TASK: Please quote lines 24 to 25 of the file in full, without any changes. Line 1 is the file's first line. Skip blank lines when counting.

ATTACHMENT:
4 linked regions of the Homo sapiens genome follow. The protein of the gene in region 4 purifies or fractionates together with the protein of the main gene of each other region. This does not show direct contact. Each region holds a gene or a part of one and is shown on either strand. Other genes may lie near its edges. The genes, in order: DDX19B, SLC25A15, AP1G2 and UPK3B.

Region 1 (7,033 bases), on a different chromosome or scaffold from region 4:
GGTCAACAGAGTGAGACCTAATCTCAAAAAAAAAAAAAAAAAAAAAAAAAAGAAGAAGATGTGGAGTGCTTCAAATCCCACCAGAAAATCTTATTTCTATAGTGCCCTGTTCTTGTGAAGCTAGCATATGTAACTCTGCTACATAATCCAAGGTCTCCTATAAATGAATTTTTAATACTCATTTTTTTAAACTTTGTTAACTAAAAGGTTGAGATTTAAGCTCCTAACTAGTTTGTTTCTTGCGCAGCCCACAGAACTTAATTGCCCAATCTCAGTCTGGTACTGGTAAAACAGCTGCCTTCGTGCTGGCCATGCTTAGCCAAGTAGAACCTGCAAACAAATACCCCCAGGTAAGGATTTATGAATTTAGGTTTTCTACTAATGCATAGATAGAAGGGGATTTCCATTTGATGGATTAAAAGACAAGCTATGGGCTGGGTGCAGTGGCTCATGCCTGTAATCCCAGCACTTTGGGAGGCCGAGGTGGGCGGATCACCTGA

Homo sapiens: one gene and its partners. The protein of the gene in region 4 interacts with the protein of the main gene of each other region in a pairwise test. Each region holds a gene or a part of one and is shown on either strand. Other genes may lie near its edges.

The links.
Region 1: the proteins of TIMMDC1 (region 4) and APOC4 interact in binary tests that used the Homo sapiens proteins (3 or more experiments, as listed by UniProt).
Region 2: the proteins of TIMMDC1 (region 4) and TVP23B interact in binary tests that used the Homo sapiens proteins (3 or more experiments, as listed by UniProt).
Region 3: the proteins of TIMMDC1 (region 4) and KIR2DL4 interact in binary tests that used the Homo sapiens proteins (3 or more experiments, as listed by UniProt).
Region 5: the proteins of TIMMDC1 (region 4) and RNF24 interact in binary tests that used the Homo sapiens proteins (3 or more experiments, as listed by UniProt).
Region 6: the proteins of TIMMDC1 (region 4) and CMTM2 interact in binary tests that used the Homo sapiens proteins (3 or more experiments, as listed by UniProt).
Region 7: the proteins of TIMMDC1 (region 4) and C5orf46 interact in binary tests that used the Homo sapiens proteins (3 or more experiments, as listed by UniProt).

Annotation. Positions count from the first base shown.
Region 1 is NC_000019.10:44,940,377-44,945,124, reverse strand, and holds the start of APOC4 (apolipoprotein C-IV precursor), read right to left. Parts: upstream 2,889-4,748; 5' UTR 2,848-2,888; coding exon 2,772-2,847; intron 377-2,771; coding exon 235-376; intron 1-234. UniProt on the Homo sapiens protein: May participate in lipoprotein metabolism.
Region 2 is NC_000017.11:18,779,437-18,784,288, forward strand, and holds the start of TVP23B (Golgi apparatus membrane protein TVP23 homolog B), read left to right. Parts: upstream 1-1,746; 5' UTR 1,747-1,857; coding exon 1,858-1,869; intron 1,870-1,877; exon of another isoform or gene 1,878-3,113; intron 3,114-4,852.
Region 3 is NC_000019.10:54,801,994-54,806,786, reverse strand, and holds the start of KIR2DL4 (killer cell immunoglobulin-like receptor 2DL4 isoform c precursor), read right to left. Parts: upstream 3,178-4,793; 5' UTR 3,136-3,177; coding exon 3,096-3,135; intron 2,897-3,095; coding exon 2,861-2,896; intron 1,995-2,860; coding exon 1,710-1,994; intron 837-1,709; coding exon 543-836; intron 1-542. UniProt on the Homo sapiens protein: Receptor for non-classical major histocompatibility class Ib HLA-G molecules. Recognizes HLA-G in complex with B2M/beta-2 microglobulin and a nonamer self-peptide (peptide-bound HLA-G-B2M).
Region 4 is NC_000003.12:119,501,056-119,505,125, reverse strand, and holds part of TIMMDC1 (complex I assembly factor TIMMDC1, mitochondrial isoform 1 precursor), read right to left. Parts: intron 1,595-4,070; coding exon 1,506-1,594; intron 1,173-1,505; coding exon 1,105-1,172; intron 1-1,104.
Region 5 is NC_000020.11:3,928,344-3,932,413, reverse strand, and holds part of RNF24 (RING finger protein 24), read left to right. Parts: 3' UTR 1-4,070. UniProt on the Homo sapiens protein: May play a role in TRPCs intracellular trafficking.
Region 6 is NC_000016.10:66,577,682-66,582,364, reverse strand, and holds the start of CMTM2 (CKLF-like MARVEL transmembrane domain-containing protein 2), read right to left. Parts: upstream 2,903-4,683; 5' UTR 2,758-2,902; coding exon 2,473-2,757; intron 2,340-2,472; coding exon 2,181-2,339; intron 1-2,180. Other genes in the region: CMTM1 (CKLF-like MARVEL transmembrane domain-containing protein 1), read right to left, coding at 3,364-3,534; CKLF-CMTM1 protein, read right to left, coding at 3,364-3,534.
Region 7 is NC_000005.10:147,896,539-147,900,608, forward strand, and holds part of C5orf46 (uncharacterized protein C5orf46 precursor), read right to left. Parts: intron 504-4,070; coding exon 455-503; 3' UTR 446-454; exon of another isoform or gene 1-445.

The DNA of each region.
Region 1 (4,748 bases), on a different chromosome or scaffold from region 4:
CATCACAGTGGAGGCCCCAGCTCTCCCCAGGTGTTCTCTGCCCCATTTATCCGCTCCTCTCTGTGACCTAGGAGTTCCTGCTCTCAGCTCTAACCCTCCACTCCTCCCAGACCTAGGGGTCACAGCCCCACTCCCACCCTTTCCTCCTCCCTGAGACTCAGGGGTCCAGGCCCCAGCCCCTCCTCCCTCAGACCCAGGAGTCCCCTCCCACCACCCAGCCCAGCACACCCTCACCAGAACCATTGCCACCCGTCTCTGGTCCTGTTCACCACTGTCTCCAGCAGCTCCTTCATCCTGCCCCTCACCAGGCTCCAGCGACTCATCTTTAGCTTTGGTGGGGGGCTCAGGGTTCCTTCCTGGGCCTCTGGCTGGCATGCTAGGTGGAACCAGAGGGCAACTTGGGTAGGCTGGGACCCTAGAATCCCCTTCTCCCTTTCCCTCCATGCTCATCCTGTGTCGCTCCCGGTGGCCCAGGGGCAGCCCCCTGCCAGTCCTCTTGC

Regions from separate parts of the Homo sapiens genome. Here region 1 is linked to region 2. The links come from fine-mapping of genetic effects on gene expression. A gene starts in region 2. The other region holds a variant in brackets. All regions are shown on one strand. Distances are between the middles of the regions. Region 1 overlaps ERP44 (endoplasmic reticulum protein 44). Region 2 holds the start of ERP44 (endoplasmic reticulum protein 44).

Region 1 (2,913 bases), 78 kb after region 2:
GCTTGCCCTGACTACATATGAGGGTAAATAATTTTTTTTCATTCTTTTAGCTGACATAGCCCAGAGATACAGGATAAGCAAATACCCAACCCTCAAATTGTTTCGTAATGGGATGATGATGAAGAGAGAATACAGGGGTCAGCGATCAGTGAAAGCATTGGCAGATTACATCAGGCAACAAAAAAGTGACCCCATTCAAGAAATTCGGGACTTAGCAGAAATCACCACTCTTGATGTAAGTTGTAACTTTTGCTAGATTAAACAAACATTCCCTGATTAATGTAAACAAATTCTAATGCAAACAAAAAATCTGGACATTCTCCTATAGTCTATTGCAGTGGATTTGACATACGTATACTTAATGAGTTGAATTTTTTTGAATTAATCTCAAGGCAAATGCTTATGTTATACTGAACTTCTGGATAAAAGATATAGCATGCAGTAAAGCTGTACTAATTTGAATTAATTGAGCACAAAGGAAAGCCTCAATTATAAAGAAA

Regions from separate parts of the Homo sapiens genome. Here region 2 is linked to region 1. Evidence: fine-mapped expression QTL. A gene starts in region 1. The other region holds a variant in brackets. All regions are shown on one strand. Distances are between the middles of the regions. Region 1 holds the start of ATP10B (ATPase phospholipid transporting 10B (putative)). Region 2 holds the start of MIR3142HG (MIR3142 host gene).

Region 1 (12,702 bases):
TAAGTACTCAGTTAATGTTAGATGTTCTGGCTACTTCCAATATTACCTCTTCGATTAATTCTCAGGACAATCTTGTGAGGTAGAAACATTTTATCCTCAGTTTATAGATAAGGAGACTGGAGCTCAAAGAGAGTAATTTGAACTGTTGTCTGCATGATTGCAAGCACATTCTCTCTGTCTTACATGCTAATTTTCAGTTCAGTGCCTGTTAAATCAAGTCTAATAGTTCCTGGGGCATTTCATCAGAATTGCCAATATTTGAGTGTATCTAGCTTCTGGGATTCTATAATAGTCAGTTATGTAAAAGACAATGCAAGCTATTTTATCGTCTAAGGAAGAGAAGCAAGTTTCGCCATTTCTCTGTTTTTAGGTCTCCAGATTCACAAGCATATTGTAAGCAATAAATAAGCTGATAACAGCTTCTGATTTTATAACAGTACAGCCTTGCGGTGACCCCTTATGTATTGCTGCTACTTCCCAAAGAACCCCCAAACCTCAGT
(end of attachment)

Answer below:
Region 1 (2,913 bases), 78 kb after region 2:
GCTTGCCCTGACTACATATGAGGGTAAATAATTTTTTTTCATTCTTTTAGCTGACATAGCCCAGAGATACAGGATAAGCAAATACCCAACCCTCAAATTGTTTCGTAATGGGATGATGATGAAGAGAGAATACAGGGGTCAGCGATCAGTGAAAGCATTGGCAGATTACATCAGGCAACAAAAAAGTGACCCCATTCAAGAAATTCGGGACTTAGCAGAAATCACCACTCTTGATGTAAGTTGTAACTTTTGCTAGATTAAACAAACATTCCCTGATTAATGTAAACAAATTCTAATGCAAACAAAAAATCTGGACATTCTCCTATAGTCTATTGCAGTGGATTTGACATACGTATACTTAATGAGTTGAATTTTTTTGAATTAATCTCAAGGCAAATGCTTATGTTATACTGAACTTCTGGATAAAAGATATAGCATGCAGTAAAGCTGTACTAATTTGAATTAATTGAGCACAAAGGAAAGCCTCAATTATAAAGAAA